The Web’s Less Intimidating if You Start at the Beginning
Lately, I’ve been reading blogs from the beginning. As a twentysomething just starting out in this space, it’s intimidating to throw my perspective into the digital echo chamber, when everyone around me is a seasoned analyst, professional pundit or web celeb who may or may not deserve the status and the attention. Anyway, reading these bloggers’ early posts is humbling. I find typos, big questions (rather than bold assertions) of what it all means and the kind of writing tone that is a little more human, that says, “Here’s what I think; I’m not sure if anyone will care.” The best bloggers (including the ones I’ve listed below) maintain that tone now, well after they’ve found a sizable audience.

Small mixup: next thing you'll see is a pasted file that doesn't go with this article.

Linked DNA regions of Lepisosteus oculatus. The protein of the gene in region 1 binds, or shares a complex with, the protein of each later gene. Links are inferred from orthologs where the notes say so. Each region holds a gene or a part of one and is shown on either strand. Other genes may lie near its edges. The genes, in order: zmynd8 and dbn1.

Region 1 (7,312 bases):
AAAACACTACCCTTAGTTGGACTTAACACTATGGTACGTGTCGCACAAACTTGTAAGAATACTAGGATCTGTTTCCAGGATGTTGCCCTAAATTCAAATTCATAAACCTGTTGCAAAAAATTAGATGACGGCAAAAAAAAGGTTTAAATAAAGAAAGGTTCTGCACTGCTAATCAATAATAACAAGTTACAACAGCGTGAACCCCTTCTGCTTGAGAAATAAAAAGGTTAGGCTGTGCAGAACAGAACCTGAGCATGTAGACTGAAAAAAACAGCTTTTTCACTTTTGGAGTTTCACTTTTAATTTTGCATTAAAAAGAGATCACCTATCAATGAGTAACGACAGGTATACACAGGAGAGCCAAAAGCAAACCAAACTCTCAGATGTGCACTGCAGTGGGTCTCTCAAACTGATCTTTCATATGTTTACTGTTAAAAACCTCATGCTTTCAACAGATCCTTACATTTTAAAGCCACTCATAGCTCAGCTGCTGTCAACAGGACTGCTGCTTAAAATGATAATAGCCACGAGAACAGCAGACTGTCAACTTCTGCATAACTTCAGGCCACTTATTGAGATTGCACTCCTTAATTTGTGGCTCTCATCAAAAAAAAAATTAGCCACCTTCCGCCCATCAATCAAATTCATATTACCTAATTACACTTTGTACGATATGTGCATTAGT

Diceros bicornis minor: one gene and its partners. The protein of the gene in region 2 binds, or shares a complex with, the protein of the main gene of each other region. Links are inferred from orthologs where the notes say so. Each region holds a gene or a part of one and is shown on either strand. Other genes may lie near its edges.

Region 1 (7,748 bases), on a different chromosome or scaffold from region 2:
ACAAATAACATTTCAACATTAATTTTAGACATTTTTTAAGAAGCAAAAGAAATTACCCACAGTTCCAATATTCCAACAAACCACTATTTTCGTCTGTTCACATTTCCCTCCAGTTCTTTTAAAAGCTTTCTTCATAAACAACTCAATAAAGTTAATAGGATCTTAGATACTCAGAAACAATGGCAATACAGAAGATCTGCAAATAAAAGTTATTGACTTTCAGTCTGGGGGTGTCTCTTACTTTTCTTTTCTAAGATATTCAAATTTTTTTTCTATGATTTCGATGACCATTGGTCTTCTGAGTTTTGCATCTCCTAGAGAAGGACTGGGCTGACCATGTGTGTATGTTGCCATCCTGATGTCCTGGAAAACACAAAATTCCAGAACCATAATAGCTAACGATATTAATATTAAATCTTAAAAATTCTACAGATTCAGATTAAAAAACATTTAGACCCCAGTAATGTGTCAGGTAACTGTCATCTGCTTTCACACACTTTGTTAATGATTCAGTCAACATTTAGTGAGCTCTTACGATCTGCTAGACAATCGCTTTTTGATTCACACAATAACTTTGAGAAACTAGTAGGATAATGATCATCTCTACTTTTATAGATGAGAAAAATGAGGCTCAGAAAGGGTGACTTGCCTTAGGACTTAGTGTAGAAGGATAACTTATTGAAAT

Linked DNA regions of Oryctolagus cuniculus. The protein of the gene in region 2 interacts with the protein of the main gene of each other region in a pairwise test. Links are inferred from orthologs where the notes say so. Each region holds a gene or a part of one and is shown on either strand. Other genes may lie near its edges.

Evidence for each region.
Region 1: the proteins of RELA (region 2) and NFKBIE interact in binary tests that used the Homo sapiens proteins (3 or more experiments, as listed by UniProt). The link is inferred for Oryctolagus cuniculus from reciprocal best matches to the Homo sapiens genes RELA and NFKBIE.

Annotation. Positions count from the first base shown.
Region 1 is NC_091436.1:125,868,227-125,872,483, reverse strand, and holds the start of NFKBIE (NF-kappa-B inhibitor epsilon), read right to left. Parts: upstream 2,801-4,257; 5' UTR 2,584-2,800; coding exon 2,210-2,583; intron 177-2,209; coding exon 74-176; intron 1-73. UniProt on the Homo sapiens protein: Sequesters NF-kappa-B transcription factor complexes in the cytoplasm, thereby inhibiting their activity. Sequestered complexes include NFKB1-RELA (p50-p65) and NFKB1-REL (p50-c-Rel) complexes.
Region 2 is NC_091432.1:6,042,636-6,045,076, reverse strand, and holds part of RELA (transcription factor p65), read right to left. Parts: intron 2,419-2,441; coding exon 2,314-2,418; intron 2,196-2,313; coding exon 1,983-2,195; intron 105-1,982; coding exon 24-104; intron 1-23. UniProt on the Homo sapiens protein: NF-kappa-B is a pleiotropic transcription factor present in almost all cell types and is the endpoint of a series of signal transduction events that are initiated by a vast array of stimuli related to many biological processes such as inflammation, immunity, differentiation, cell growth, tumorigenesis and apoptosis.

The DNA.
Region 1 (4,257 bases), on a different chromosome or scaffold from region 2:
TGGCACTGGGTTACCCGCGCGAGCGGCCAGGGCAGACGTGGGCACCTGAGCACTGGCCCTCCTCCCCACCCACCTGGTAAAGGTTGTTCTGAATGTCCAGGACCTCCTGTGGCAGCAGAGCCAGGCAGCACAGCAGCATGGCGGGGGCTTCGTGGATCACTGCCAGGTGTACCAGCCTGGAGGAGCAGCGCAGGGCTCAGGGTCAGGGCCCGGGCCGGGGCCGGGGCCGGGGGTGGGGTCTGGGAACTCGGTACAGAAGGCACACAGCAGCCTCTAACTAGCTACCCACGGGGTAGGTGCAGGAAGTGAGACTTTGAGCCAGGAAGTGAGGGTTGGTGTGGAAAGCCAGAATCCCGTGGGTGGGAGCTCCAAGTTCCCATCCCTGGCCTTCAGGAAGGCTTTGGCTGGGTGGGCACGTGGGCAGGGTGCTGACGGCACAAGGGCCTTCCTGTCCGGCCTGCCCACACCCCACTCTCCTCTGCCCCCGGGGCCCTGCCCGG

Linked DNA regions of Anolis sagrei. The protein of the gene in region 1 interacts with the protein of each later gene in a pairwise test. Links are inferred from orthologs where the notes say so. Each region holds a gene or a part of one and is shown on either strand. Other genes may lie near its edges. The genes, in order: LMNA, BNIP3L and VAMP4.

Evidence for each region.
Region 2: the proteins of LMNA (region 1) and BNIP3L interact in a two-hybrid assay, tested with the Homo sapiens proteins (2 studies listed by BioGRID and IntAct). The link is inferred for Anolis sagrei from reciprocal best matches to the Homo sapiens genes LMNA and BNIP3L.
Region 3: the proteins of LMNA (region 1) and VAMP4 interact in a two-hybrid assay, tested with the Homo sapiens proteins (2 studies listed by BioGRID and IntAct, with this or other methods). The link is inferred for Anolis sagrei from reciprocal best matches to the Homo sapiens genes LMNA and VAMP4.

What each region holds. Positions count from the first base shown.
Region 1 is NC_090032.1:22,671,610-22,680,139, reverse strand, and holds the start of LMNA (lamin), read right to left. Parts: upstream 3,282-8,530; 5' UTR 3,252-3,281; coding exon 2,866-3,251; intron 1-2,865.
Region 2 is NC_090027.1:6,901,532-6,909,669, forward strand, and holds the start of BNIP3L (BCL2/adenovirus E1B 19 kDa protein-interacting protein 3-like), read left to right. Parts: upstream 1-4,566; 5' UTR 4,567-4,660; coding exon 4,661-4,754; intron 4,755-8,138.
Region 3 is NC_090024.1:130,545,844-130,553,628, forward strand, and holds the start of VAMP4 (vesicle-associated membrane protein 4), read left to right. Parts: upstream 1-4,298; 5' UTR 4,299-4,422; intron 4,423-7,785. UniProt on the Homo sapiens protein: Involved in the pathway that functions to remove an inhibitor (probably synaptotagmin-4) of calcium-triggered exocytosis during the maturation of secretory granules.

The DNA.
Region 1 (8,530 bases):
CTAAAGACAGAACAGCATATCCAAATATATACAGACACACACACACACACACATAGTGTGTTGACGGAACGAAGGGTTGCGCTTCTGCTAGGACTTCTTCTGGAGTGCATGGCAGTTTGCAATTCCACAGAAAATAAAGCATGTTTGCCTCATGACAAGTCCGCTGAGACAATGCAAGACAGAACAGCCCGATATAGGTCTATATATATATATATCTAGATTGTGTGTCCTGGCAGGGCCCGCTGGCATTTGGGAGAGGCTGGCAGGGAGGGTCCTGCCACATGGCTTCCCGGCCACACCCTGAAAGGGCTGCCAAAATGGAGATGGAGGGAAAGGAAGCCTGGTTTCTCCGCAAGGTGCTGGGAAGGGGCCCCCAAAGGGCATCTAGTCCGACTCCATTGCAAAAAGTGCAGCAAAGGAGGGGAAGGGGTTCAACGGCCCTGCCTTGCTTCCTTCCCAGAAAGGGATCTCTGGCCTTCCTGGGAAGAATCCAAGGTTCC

The early posts from Adrants are especially worth the look. Steve wrote really interesting and honest anecdotes about his days working in the biz.
I’ve also started to do the same with social networks. I’ve run a few Google blog searches and narrowed results down to the first few months after a network’s launch. Here are the February-December 2004 results for “The Facebook.”
I also ran a similar search for MySpace. Here‘s one of my favorite soundbites circa 2004:
“Last night, I had a brief encounter with the President/founder of MySpace.com at a MySpace party. His name’s Tom and he’s already a millionaire (from a previous venture I think). He has about 30 employees working on MySpace, he told me. It sounds like overkill but I suspect most of them are contractors or freelancers (like the photographers taking pictures at the party). I don’t think he would need more than 5 technical personell to run and manage the site…Tom said he may offer premium services in the future but for now he is not interested in making money off users and is just sticking to banner ads.”
Anyway, try it out for yourself and drop a link here to an early post you enjoyed.
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